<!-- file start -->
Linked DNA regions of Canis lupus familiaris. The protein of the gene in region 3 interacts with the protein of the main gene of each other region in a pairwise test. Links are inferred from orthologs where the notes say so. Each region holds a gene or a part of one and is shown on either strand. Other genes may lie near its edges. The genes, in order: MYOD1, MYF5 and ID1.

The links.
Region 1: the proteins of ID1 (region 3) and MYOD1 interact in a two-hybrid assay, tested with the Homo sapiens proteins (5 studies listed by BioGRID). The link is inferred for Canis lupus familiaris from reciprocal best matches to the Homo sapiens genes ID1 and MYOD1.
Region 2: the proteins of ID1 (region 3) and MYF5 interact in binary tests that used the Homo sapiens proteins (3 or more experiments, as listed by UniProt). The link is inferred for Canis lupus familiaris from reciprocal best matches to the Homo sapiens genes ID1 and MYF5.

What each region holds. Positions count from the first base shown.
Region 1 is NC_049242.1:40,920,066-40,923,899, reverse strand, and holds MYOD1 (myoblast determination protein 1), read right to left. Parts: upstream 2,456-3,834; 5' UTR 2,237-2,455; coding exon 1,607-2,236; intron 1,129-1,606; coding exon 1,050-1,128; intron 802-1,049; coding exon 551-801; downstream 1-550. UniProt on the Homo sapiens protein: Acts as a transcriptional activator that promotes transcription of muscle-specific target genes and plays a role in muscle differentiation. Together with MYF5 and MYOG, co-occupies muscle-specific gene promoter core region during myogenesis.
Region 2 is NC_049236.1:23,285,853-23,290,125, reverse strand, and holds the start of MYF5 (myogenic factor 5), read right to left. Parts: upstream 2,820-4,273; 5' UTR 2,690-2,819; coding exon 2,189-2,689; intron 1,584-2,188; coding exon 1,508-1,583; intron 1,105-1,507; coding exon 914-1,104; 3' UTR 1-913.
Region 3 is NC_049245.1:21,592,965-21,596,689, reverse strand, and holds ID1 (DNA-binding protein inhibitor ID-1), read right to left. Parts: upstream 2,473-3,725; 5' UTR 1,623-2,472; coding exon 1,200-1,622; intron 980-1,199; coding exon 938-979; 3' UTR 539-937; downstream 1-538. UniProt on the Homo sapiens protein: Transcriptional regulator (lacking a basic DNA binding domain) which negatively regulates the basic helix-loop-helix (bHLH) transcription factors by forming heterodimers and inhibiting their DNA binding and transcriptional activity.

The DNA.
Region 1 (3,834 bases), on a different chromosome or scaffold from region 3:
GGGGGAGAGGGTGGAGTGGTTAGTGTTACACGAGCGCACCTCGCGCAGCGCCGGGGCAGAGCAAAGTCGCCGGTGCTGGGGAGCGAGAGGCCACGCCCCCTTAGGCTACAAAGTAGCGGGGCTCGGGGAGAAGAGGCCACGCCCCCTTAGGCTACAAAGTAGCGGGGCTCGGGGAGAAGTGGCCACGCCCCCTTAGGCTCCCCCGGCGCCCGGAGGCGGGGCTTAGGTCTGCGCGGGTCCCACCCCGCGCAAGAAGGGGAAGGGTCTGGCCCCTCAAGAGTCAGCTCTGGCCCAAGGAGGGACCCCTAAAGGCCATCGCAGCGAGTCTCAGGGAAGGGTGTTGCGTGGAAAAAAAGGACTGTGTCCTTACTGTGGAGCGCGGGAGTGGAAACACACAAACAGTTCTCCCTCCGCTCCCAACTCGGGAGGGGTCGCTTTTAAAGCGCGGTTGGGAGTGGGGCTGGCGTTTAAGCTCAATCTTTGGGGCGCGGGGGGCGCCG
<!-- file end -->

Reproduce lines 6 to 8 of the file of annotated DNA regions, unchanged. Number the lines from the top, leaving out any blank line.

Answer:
Region 1 is NC_049242.1:40,920,066-40,923,899, reverse strand, and holds MYOD1 (myoblast determination protein 1), read right to left. Parts: upstream 2,456-3,834; 5' UTR 2,237-2,455; coding exon 1,607-2,236; intron 1,129-1,606; coding exon 1,050-1,128; intron 802-1,049; coding exon 551-801; downstream 1-550. UniProt on the Homo sapiens protein: Acts as a transcriptional activator that promotes transcription of muscle-specific target genes and plays a role in muscle differentiation. Together with MYF5 and MYOG, co-occupies muscle-specific gene promoter core region during myogenesis.
Region 2 is NC_049236.1:23,285,853-23,290,125, reverse strand, and holds the start of MYF5 (myogenic factor 5), read right to left. Parts: upstream 2,820-4,273; 5' UTR 2,690-2,819; coding exon 2,189-2,689; intron 1,584-2,188; coding exon 1,508-1,583; intron 1,105-1,507; coding exon 914-1,104; 3' UTR 1-913.
Region 3 is NC_049245.1:21,592,965-21,596,689, reverse strand, and holds ID1 (DNA-binding protein inhibitor ID-1), read right to left. Parts: upstream 2,473-3,725; 5' UTR 1,623-2,472; coding exon 1,200-1,622; intron 980-1,199; coding exon 938-979; 3' UTR 539-937; downstream 1-538. UniProt on the Homo sapiens protein: Transcriptional regulator (lacking a basic DNA binding domain) which negatively regulates the basic helix-loop-helix (bHLH) transcription factors by forming heterodimers and inhibiting their DNA binding and transcriptional activity.